I have a table department
create table department( id int UNSIGNED NOT_NULL AUTO_INCREMENT, name varchar(30), person_num int UNSIGNED, PRIMARY KEY(id) )
each deparment has some group
create table group( id int UNSIGNED NOT_NULL AUTO_INCREMENT, name varchar(30), dept_id int UNSIGNED comment 'the department this group belong to', person_num int UNSIGNED, PRIMARY KEY(id) )
each group has many employee
create table employee( id int UNSIGNED NOT_NULL AUTO_INCREMENT, fullname varchar(50), group_id int UNSIGNED, dpet_id int UNSIGNED, PRIMARY KEY(id) )
Departments and teams have a
person_num column, however this can be queried by employee.
My question is, under what circumstances do not use the number of employees as the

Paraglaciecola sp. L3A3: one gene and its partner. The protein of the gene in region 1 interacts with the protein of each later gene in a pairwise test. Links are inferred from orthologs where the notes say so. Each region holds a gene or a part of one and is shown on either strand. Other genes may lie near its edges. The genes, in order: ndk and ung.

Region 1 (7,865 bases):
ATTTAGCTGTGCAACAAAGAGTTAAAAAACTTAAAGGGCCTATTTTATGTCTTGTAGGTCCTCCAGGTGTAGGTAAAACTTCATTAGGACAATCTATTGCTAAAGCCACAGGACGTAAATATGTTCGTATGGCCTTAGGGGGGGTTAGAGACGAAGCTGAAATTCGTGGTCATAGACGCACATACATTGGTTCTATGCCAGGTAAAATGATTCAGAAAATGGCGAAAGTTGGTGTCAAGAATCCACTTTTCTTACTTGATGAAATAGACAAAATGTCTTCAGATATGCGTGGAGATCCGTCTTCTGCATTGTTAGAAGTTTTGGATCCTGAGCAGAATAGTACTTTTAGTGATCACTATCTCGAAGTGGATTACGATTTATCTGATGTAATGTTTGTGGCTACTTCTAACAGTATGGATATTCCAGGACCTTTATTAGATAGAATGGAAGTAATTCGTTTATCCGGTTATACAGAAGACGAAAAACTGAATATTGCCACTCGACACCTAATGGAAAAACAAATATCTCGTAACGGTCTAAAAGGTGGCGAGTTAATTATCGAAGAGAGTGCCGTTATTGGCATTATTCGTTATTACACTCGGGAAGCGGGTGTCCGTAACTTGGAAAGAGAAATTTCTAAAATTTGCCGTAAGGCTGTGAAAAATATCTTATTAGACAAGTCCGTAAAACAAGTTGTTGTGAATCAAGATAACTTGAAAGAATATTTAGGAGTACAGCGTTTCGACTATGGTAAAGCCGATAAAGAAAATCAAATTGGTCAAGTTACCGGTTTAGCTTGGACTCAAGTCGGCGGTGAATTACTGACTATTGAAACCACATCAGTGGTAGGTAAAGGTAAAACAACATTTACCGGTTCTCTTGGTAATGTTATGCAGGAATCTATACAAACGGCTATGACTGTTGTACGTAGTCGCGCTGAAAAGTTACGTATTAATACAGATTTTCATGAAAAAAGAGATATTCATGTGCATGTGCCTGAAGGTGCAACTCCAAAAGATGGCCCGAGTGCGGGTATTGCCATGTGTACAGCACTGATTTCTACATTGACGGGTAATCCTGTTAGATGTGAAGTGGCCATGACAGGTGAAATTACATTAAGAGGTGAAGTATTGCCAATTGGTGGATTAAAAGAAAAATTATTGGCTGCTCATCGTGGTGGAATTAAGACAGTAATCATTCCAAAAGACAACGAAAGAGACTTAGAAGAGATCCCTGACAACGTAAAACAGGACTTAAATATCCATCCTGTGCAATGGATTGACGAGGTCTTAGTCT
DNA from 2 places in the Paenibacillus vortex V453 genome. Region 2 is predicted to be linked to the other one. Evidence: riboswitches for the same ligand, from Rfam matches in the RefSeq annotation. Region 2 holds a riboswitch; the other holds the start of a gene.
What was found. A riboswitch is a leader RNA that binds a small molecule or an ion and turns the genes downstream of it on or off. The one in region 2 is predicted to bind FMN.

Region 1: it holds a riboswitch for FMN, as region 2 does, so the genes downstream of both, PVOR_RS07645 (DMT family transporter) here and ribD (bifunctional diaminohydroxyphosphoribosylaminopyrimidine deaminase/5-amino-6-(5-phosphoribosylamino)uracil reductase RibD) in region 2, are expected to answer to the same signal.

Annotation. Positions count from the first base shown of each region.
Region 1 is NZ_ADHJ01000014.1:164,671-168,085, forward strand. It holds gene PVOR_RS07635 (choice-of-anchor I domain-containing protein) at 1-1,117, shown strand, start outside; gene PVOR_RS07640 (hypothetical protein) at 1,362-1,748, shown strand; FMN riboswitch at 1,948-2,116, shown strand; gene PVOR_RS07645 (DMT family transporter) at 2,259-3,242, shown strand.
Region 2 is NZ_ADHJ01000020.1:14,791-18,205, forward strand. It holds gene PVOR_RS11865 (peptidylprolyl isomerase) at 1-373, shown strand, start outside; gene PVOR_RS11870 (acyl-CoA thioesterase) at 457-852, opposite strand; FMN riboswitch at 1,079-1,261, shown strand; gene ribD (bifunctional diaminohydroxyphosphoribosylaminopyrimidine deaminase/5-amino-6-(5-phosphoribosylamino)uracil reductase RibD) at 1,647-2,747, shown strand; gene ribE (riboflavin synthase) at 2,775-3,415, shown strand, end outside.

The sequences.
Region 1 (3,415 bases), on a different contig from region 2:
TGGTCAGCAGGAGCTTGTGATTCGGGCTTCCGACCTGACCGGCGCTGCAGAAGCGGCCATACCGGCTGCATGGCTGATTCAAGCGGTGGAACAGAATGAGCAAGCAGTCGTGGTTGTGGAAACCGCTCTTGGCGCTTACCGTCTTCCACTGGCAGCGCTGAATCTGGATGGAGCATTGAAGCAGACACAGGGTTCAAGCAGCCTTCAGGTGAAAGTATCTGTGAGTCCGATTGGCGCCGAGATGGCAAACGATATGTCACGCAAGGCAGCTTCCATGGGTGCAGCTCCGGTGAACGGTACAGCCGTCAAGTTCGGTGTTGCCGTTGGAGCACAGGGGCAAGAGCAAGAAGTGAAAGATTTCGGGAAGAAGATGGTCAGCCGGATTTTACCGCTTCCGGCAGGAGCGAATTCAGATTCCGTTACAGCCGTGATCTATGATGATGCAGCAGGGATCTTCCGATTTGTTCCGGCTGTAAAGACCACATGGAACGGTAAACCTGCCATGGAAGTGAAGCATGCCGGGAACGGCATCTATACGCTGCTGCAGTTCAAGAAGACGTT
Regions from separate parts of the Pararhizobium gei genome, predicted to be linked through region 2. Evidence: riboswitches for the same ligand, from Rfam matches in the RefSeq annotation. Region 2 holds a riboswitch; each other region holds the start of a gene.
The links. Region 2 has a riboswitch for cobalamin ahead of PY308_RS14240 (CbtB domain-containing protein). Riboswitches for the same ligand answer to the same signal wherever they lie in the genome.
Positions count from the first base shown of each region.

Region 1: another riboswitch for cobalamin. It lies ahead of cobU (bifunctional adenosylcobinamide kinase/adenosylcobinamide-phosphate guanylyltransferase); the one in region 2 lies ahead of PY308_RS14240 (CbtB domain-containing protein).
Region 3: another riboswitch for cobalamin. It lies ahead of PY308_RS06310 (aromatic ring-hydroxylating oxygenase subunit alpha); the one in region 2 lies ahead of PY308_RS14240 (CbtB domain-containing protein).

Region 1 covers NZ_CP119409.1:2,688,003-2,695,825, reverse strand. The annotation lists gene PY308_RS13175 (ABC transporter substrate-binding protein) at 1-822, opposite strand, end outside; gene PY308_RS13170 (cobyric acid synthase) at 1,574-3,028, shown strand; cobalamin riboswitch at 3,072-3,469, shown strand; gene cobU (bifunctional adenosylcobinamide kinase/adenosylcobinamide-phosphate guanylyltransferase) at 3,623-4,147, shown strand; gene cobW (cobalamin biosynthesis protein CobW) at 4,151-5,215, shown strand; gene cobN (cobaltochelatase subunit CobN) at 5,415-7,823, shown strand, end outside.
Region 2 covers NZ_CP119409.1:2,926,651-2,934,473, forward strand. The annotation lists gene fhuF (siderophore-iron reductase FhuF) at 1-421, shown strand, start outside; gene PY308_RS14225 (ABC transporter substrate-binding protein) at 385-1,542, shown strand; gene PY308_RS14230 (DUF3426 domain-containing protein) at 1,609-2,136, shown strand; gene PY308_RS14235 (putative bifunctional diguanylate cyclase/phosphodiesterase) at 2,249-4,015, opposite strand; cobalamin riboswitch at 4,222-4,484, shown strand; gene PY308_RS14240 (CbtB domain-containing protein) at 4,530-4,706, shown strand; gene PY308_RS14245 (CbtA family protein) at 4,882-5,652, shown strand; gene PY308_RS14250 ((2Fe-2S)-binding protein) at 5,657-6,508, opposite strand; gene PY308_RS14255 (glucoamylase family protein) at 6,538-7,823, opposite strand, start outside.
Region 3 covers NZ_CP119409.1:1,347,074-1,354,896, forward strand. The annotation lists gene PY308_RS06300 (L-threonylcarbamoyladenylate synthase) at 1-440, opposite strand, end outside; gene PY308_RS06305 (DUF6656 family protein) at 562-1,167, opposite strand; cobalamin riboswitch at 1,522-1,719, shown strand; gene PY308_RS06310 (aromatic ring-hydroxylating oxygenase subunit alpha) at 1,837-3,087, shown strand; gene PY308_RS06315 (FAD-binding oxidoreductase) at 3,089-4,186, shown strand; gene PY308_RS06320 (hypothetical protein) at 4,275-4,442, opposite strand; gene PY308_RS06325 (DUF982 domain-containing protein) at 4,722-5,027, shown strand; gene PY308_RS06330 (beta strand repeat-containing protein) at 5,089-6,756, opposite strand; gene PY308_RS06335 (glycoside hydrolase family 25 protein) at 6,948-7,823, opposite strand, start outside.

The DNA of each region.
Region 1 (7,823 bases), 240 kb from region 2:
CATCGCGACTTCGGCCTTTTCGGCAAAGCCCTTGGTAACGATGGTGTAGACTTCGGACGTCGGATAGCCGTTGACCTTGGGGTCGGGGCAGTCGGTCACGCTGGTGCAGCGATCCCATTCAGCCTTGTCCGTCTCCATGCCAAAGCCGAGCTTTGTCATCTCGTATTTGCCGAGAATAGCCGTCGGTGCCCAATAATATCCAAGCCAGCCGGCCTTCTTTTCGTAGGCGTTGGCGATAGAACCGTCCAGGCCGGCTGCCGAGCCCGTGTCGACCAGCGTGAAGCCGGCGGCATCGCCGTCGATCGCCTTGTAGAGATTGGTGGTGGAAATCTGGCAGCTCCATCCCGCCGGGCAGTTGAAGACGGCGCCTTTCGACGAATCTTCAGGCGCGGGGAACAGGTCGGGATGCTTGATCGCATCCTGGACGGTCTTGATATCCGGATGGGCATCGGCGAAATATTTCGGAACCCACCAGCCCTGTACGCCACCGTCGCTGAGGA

person_num column, but use a table query to get the number of employees
(especially when I only want to see department or group information, and display the number of employee at the same time)
Below are the methods you can try. The first solution is probably the best. Try others if the first one doesn’t work. Senior developers aren’t just copying/pasting – they read the methods carefully & apply them wisely to each case.
If you have a million employees in the department and/or the number of employees is changing many times an hour, then it may be worth it to have the count stored in the table or some other table.
Otherwise, having redundant information in a database is a no-no. The problem is with keeping it “correct”. Triggers and generated columns are semi-acceptable ways to bury the redundancy in a semi-safe way. I don’t like triggers because when you forget about the trigger, the queries become un-understandable. Generated columns don’t apply in your example.
Stored procedures are another technique, but you have to make sure no one sneaks around them to modify the table without modifying the derived information (
Performance becomes mandatory in huge tables. Data Warehousing would not survive without Summary Tables.
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